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Schools should not be expected to 'solve society's problems'

28/05/2010 Joanna
Social issues are increasingly making their way into the school curriculum, a new report has found.

According to the study by the Prince's Teaching Institute, education is shifting away from academic teaching to a more social agenda, in news that might be of interest to staff in teaching jobs.

The report, which came out of a seminar attended by secondary head teachers throughout the country to discuss educational issues, said that there has been too much encroachment of politics into education.

As a result, schools are being expected to solve social problems, including drug use and obesity, which takes away from more academic subjects.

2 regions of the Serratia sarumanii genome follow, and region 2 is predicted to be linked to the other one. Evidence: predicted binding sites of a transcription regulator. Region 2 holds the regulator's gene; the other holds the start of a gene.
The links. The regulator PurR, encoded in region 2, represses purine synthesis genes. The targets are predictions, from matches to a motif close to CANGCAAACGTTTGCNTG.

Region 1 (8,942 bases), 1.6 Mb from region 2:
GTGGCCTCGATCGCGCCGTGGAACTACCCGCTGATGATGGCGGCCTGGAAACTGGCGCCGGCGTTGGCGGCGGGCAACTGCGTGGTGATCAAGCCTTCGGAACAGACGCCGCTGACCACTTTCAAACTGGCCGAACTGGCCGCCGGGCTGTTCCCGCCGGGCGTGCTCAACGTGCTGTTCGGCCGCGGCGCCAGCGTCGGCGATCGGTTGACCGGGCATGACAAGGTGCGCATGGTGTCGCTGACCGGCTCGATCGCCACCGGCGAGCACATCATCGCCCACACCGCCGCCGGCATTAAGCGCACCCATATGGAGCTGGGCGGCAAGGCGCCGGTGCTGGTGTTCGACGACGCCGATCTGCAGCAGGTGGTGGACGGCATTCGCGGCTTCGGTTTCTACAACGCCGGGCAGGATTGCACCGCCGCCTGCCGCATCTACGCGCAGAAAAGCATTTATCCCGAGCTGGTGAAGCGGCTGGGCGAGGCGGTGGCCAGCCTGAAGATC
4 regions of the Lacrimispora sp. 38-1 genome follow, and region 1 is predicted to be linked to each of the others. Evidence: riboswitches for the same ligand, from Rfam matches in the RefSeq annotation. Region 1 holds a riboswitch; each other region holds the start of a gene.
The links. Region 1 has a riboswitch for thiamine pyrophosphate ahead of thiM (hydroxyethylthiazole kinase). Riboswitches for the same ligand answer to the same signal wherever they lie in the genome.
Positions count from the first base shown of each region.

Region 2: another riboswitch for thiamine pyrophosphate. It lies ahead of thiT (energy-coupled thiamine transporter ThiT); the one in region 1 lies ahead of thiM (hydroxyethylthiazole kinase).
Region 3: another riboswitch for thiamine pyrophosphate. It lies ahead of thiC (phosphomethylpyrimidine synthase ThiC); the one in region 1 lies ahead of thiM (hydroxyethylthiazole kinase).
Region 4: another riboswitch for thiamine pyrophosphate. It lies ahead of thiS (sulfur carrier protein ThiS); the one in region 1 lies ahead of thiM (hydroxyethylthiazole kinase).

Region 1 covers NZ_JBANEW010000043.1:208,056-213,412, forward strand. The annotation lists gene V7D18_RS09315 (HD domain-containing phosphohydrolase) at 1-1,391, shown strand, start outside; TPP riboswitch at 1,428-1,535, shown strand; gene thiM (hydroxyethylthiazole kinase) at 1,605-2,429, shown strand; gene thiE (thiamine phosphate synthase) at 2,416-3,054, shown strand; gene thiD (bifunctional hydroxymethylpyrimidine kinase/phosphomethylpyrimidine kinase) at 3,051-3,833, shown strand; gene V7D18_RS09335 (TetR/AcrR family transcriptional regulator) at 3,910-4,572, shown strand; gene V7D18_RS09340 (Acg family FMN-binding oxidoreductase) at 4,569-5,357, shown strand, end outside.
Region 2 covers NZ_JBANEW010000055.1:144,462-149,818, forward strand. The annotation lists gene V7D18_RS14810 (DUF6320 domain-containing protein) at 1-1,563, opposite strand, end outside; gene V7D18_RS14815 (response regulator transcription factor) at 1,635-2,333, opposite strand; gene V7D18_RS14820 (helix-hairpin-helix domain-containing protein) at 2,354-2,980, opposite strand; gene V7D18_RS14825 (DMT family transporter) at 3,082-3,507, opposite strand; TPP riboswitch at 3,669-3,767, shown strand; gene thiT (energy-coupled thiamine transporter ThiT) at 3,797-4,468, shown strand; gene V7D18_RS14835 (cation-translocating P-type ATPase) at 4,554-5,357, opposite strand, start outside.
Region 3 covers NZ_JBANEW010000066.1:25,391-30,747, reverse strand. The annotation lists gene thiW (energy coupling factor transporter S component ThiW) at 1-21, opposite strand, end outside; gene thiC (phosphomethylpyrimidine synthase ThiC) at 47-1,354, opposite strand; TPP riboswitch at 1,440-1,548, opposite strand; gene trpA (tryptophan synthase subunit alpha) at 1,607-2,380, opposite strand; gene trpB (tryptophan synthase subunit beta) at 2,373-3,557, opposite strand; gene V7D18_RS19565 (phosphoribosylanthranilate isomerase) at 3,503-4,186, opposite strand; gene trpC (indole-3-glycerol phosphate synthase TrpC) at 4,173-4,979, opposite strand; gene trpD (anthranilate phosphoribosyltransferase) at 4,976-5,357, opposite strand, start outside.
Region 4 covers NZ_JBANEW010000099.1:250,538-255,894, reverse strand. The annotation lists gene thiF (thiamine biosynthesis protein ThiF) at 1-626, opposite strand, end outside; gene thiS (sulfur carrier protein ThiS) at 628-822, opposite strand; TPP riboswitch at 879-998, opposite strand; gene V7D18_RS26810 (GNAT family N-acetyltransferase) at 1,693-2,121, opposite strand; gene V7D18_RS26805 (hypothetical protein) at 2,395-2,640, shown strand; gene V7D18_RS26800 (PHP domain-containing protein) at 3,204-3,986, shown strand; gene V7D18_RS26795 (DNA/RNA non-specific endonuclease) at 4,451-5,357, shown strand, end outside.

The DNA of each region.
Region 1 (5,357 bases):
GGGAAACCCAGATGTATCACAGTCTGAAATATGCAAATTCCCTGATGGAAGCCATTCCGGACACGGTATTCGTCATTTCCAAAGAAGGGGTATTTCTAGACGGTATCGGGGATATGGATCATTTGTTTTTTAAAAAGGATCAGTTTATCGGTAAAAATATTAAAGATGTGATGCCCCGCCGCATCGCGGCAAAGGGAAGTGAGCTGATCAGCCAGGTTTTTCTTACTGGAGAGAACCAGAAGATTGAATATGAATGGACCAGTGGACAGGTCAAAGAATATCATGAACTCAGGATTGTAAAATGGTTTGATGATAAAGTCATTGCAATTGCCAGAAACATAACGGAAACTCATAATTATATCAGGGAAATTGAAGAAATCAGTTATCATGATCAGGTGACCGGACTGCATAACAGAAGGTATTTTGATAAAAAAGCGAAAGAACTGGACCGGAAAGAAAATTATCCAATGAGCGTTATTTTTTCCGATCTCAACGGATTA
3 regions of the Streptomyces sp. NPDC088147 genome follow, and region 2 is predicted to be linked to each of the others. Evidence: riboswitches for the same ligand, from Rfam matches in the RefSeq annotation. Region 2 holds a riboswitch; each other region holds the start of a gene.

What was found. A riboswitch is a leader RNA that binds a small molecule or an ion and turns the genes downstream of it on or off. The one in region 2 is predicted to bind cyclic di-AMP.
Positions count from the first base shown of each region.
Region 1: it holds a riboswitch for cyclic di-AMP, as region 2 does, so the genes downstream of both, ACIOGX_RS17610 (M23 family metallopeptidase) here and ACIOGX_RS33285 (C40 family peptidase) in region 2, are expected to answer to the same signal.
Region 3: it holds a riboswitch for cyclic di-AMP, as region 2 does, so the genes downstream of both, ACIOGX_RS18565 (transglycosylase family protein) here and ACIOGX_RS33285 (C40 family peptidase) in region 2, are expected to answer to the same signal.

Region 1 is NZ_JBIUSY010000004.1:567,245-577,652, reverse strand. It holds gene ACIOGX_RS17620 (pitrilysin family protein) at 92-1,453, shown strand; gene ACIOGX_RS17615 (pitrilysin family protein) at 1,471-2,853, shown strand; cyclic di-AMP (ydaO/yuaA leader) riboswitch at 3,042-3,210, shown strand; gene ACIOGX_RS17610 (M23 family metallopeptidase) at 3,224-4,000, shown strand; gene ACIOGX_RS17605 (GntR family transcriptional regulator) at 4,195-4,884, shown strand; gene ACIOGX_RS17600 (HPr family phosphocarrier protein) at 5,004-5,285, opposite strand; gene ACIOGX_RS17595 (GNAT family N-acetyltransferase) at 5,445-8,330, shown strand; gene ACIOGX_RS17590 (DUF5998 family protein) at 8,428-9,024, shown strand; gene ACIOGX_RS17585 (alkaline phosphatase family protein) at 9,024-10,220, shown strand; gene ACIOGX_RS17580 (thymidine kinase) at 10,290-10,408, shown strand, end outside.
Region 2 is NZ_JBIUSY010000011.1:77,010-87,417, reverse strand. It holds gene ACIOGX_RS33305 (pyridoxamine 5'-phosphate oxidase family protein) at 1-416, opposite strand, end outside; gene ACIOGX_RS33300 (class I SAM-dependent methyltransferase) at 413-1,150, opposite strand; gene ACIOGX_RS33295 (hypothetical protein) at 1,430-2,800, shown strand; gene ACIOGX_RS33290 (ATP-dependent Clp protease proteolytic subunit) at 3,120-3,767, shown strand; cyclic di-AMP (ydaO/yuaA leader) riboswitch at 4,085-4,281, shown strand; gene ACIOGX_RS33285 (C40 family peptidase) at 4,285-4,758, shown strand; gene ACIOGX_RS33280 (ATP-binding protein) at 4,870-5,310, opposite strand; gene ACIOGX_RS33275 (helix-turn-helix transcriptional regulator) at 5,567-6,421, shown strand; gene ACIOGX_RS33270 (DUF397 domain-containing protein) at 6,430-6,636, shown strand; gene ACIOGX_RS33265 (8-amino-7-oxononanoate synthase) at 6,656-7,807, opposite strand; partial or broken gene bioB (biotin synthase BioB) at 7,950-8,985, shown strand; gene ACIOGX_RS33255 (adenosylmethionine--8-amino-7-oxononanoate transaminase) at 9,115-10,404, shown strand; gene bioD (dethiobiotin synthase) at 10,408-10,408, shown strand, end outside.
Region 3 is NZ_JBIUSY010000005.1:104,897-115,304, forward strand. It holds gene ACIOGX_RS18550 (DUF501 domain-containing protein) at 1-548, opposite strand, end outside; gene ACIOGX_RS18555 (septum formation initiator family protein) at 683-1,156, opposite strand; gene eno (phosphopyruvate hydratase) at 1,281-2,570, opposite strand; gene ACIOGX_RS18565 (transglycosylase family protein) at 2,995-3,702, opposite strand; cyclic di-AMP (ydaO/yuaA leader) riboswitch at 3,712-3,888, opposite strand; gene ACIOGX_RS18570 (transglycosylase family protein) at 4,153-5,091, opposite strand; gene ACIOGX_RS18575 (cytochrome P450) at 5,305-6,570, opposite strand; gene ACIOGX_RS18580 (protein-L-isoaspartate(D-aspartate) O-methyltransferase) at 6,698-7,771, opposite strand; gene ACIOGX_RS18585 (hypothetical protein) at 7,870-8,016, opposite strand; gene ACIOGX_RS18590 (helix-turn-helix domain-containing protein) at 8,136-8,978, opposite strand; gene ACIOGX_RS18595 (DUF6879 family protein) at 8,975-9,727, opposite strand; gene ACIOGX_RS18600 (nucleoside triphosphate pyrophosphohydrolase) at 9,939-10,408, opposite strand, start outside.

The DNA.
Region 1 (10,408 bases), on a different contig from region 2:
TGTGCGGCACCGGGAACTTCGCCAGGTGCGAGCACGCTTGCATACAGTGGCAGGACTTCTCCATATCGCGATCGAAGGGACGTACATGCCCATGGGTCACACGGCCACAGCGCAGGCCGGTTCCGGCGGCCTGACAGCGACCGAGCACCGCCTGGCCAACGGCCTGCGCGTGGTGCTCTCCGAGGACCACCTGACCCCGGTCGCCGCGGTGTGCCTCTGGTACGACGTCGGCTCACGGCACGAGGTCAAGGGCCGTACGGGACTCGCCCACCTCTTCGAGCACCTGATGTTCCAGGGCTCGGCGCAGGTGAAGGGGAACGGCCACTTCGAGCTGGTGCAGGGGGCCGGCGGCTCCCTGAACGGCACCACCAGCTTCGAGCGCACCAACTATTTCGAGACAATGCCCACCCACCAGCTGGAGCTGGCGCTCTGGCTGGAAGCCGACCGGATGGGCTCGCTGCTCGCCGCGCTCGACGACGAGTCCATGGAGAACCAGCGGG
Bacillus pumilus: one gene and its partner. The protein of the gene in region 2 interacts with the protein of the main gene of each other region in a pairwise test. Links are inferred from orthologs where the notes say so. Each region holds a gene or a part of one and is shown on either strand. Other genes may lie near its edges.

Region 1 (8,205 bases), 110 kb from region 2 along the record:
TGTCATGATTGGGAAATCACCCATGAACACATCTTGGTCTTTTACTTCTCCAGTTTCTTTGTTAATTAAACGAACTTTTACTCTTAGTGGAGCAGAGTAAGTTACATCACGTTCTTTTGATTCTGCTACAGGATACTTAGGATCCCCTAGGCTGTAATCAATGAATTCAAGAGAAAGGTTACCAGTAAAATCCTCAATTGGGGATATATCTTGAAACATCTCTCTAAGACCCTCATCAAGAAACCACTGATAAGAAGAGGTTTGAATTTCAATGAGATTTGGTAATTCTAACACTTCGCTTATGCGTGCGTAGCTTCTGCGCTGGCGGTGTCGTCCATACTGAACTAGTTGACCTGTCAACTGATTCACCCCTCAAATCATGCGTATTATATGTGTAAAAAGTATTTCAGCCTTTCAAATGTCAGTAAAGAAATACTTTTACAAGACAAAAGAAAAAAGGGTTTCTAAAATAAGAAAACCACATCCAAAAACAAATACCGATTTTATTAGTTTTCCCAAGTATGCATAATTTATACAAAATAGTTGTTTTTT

Commenting on the findings, professor Michael Young, from the London Knowledge Lab at the Institute of Education, said that it is wrong for schools to be expected to tackle social issues.

"Time spent on discussions about obesity, drug use [and] teenage pregnancy can certainly deny pupils opportunities for what only schools can provide," he said.

He stressed, however, that these are important issues than can be addressed in places such as youth clubs, communities, families and churches.

Posted by Tim Colman
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